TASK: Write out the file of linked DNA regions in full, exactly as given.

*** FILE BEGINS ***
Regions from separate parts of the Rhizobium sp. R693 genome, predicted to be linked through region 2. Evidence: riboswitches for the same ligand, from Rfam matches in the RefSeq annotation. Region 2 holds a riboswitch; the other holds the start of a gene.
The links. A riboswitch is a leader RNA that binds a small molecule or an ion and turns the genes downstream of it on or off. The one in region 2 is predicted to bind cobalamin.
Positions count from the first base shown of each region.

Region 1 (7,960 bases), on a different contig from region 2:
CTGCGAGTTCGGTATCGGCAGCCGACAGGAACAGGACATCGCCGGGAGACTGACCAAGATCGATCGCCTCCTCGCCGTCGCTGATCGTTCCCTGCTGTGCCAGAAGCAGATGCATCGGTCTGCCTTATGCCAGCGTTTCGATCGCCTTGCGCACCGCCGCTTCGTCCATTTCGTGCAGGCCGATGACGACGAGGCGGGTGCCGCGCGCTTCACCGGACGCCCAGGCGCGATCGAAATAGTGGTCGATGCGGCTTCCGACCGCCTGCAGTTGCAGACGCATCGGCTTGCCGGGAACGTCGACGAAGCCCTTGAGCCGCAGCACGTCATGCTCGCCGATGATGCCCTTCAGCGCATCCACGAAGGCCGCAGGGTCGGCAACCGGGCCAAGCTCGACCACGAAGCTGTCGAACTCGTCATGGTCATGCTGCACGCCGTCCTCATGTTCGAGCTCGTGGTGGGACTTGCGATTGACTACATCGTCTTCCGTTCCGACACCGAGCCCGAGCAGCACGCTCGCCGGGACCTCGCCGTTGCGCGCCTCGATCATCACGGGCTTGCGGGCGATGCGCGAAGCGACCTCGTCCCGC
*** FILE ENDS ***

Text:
Regions from separate parts of the Rhizobium sp. R693 genome, predicted to be linked through region 2. Evidence: riboswitches for the same ligand, from Rfam matches in the RefSeq annotation. Region 2 holds a riboswitch; the other holds the start of a gene.
The links. A riboswitch is a leader RNA that binds a small molecule or an ion and turns the genes downstream of it on or off. The one in region 2 is predicted to bind cobalamin.
Positions count from the first base shown of each region.

Region 1 (7,960 bases), on a different contig from region 2:
CTGCGAGTTCGGTATCGGCAGCCGACAGGAACAGGACATCGCCGGGAGACTGACCAAGATCGATCGCCTCCTCGCCGTCGCTGATCGTTCCCTGCTGTGCCAGAAGCAGATGCATCGGTCTGCCTTATGCCAGCGTTTCGATCGCCTTGCGCACCGCCGCTTCGTCCATTTCGTGCAGGCCGATGACGACGAGGCGGGTGCCGCGCGCTTCACCGGACGCCCAGGCGCGATCGAAATAGTGGTCGATGCGGCTTCCGACCGCCTGCAGTTGCAGACGCATCGGCTTGCCGGGAACGTCGACGAAGCCCTTGAGCCGCAGCACGTCATGCTCGCCGATGATGCCCTTCAGCGCATCCACGAAGGCCGCAGGGTCGGCAACCGGGCCAAGCTCGACCACGAAGCTGTCGAACTCGTCATGGTCATGCTGCACGCCGTCCTCATGTTCGAGCTCGTGGTGGGACTTGCGATTGACTACATCGTCTTCCGTTCCGACACCGAGCCCGAGCAGCACGCTCGCCGGGACCTCGCCGTTGCGCGCCTCGATCATCACGGGCTTGCGGGCGATGCGCGAAGCGACCTCGTCCCGC